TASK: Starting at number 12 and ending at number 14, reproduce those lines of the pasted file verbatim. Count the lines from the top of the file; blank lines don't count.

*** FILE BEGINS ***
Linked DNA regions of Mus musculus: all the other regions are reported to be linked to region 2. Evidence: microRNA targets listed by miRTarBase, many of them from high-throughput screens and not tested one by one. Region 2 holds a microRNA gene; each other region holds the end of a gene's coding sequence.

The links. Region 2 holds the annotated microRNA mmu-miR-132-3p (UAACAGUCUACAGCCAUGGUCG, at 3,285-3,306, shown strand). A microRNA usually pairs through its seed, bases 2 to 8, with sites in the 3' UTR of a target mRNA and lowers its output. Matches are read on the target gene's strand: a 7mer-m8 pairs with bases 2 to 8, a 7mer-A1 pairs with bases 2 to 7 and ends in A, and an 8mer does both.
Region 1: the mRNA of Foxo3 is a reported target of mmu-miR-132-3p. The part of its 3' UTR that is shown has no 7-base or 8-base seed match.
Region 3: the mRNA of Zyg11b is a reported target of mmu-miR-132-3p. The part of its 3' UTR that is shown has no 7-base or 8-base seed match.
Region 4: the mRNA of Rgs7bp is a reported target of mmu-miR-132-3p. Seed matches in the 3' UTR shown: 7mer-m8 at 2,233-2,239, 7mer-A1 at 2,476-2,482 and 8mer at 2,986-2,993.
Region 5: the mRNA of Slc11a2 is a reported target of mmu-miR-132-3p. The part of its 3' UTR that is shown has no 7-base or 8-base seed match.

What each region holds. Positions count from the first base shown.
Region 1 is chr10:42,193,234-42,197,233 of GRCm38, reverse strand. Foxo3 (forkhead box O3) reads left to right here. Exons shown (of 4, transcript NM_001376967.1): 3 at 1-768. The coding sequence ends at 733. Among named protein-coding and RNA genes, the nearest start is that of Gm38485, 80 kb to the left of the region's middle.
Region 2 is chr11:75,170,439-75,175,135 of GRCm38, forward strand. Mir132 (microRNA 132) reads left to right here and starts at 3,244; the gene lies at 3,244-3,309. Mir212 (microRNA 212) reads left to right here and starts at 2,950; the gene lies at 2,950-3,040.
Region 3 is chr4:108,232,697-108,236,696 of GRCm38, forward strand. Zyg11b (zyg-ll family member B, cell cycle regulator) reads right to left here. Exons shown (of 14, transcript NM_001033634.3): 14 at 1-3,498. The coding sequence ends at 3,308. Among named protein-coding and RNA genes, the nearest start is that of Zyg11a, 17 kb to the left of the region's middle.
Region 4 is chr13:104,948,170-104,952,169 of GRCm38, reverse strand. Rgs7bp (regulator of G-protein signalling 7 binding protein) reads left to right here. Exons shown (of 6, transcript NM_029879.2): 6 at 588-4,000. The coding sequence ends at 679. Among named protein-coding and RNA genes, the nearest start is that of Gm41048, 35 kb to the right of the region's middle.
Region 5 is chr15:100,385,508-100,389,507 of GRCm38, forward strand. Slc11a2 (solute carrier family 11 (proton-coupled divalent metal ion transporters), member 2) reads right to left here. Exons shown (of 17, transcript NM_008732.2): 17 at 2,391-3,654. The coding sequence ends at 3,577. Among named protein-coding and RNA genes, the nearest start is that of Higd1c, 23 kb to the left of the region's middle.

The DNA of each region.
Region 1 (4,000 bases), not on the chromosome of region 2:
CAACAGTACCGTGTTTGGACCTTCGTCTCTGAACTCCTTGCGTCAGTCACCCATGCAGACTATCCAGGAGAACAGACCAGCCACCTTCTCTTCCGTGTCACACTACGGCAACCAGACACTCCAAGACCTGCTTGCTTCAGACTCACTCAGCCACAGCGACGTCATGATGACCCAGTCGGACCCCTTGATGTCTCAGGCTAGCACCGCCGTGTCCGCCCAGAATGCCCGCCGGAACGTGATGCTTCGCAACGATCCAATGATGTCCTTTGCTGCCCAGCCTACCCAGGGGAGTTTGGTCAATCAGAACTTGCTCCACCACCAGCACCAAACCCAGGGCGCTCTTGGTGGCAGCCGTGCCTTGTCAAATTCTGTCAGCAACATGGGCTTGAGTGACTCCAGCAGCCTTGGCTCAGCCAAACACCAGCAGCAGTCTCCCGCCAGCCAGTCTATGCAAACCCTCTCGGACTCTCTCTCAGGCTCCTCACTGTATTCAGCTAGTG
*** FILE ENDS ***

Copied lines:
Region 5 is chr15:100,385,508-100,389,507 of GRCm38, forward strand. Slc11a2 (solute carrier family 11 (proton-coupled divalent metal ion transporters), member 2) reads right to left here. Exons shown (of 17, transcript NM_008732.2): 17 at 2,391-3,654. The coding sequence ends at 3,577. Among named protein-coding and RNA genes, the nearest start is that of Higd1c, 23 kb to the left of the region's middle.

The DNA of each region.
Region 1 (4,000 bases), not on the chromosome of region 2: